Living in groups may have several advantages such as protection from predators or help in raising young ones, but living in groups also has one major cost – competition for food. Fluid grouping, wherein group size and composition change over short time periods – a few hours or days – in response to varying resource availability is one possible solution to competition for food within groups.
Large groups may split into small groups in response to limited resources, and small groups may fuse together to form large groups when resources are plentiful. Societies that have nonrandom groupings of individuals but show temporal changes in group sizes and compositions have been termed fission-fusion societies and include chimpanzees, lions, spotted hyaenas, dolphins, and humans.
That fission-fusion dynamic is a response to changing resources had been suggested in spider monkeys, chimpanzees, brown hyaenas, spotted hyaenas, and African savannah elephants. However, there had been very little previous work on the social organization of Asian elephants, which occupy the same ecological niche as African elephants but diverged from their African cousins over 7 million years ago.
As elephants inhabit ecologically diverse habitats, from savannahs to tropical rain forests to deserts, they are useful organisms to study in order to understand the effect of ecology on social structure. African savannah elephants (Loxodonta africana) were known to show a multi-tiered, fission-fusion society, where clans are the largest stable social units and include bond groups that include family groups.
We had found recently (Nandini et al. 2018) that clans – communities within which females associate with one another and across which they do not usually have amicable associations – were the most inclusive units of social organization in the Asian elephant population that we studied. However, there was greater fluidity in social structure, and clans did not comprise strict bond groups that comprised strict family groups, unlike the case of African savannah elephants.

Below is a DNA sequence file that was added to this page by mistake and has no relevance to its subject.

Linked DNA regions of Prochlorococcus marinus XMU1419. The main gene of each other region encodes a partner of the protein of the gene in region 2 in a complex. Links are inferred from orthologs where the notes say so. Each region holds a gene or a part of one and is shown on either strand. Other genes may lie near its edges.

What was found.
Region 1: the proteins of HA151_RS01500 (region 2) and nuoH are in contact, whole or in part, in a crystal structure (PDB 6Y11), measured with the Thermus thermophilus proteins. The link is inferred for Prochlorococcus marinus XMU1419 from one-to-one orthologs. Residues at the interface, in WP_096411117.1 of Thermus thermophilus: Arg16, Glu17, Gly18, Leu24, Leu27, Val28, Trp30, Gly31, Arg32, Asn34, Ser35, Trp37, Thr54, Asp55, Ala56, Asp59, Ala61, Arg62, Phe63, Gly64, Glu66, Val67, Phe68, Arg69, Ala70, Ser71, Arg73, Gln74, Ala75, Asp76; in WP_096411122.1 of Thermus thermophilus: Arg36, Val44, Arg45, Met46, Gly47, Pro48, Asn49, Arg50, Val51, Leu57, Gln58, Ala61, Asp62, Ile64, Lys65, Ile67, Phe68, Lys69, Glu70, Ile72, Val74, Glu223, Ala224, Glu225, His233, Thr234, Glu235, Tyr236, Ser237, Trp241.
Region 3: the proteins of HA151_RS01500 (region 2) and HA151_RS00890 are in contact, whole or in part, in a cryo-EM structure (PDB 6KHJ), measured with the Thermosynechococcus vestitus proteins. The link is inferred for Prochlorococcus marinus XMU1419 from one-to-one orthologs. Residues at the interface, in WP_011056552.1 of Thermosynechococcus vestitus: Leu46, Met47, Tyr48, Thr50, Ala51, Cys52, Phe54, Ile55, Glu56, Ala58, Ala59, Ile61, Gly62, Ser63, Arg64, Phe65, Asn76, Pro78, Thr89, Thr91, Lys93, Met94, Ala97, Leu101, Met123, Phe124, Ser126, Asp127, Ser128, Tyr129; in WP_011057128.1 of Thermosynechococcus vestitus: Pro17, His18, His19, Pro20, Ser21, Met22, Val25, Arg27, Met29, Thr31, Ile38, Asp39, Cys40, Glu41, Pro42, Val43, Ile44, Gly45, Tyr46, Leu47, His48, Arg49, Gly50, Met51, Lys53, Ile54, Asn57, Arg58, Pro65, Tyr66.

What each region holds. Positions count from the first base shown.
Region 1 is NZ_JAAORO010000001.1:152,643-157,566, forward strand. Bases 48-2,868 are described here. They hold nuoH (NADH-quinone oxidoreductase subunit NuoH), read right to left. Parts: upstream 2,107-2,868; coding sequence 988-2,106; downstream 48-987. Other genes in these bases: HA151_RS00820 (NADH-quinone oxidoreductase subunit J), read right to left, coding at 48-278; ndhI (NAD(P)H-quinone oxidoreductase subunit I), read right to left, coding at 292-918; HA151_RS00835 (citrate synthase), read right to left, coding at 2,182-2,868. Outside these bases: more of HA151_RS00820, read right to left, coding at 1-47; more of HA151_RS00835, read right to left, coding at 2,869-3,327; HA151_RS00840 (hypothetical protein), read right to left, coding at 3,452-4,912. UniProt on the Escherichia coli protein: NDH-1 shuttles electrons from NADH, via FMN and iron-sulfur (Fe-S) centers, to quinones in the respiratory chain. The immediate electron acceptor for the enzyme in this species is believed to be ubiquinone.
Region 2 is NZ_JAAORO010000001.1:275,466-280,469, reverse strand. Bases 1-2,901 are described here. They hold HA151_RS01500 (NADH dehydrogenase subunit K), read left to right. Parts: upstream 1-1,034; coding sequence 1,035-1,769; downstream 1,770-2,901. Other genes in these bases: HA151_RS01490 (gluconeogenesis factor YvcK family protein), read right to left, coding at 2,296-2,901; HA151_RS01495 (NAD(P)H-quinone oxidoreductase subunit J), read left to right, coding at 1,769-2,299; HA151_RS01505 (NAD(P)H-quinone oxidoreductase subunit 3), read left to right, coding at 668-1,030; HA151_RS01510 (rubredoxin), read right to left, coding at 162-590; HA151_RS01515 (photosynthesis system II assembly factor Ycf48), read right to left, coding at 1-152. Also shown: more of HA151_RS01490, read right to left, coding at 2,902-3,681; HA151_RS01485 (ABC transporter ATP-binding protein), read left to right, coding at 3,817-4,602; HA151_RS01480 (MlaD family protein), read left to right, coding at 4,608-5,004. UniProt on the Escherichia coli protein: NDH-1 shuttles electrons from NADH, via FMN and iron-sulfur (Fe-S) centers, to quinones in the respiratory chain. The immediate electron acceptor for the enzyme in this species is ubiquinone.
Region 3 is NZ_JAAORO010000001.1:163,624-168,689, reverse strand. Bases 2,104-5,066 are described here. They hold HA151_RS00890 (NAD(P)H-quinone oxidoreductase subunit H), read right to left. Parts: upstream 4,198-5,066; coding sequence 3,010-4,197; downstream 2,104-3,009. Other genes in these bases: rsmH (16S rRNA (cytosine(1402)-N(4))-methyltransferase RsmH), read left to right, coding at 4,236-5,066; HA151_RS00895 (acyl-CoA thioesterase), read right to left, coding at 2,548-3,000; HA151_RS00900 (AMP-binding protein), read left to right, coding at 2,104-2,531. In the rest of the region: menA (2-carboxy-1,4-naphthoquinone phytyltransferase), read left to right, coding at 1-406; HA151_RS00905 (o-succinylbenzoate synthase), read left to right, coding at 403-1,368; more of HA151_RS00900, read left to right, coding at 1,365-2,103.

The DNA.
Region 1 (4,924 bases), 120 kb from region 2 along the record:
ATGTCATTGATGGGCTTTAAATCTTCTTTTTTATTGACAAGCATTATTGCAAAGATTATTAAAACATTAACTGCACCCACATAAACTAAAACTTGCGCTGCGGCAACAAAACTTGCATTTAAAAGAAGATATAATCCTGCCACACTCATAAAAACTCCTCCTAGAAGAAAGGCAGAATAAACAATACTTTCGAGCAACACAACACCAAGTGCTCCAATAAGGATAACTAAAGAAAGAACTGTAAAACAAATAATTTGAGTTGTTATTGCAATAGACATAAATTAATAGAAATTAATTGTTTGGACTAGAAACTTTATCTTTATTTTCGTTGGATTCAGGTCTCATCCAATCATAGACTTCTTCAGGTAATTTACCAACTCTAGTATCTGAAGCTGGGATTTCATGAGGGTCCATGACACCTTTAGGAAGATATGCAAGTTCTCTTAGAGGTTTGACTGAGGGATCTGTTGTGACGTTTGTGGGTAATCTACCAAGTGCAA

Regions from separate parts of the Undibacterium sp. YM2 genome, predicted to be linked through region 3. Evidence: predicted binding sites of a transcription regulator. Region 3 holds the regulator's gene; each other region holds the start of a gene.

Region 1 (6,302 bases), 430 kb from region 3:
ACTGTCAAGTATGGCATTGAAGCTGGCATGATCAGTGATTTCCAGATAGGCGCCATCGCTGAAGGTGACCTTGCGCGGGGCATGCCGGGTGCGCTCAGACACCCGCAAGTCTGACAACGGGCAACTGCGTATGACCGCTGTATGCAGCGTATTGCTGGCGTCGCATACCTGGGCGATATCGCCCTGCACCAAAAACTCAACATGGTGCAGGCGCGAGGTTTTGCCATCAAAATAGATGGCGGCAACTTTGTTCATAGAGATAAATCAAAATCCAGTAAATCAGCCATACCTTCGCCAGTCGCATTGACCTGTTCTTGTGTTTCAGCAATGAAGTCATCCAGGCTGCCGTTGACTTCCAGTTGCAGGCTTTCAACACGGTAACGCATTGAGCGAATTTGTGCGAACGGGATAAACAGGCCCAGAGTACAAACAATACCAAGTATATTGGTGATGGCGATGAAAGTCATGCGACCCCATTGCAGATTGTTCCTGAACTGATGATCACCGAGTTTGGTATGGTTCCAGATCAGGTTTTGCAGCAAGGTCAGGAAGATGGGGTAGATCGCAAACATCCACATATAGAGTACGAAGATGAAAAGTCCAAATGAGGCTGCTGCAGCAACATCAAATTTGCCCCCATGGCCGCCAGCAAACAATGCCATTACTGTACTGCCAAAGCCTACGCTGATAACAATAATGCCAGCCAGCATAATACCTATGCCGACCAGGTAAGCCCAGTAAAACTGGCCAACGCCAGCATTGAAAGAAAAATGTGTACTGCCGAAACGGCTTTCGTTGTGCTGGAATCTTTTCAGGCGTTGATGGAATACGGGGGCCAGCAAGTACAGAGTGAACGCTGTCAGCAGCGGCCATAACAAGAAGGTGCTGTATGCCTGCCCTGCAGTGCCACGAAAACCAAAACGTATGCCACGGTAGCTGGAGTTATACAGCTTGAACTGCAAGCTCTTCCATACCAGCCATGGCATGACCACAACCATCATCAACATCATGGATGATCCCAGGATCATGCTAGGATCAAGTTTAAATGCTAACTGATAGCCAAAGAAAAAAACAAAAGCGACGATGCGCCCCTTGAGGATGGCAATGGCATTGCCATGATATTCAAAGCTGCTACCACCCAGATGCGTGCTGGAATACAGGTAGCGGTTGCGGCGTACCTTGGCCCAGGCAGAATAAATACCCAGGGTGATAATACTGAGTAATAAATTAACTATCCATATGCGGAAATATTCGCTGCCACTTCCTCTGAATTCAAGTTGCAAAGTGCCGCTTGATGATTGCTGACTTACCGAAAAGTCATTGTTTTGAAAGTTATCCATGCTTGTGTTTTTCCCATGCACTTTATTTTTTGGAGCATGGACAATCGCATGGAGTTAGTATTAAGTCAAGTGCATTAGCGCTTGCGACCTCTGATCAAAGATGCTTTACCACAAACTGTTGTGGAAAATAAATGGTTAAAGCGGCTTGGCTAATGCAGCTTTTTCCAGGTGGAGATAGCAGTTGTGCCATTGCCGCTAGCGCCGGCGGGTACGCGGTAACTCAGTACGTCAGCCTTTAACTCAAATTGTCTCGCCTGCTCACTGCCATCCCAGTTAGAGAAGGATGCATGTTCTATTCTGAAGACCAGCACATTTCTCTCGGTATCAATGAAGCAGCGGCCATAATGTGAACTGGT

Individual females within clans in our study population could form a group with almost any other female in her clan, although not entirely randomly, through fission-fusion dynamics. A “group” here is a set of associating elephants (that feed and move in a coordinated manner, usually within 50-100 m of one another) and is usually a subset of the clan based on how much food is available in a particular site for the elephants to feed upon.
The clan itself can be detected using long-term data on associations and network statistics. While a clan may include over 30 adult females, the average group comprises only 2-3 adult females (and their offspring). The difference in social structure between the Asian elephant population we studied and the African savannah elephant population was possibly due to the average group size in the latter being larger than the average group size in the former because of more abundant food resources in the African savannah.
In this paper (Nandini et al. 2017), we examined whether changing resource availability, in the form of seasonality, affected group size and social structure of our study population, as would be expected in a fission-fusion society. The population of Asian elephants that we study is in the Nagarahole and Bandipur National Parks (Kabini population), in southern India. We collected field data from March 2009 to July 2014, spanning 878 field days, as part of the long-term Kabini Elephant Project. The two parks are separated by the River Kabini. A dam on the river results in parts of the forest on both sides being submerged during the wet season, and, being exposed, forming large grassy areas where elephants congregate during the dry season. Elephant ranging is affected seasonally, with lower density around the reservoir during the wet season compared to the dry season.
Because of locally abundant resources (water and grass), we expected to find larger group sizes and more and stronger associations between females during the dry season than during the wet season, when food would be more dispersed. Thus, fission-fusion dynamics might then help regroup females in response to food resource availability.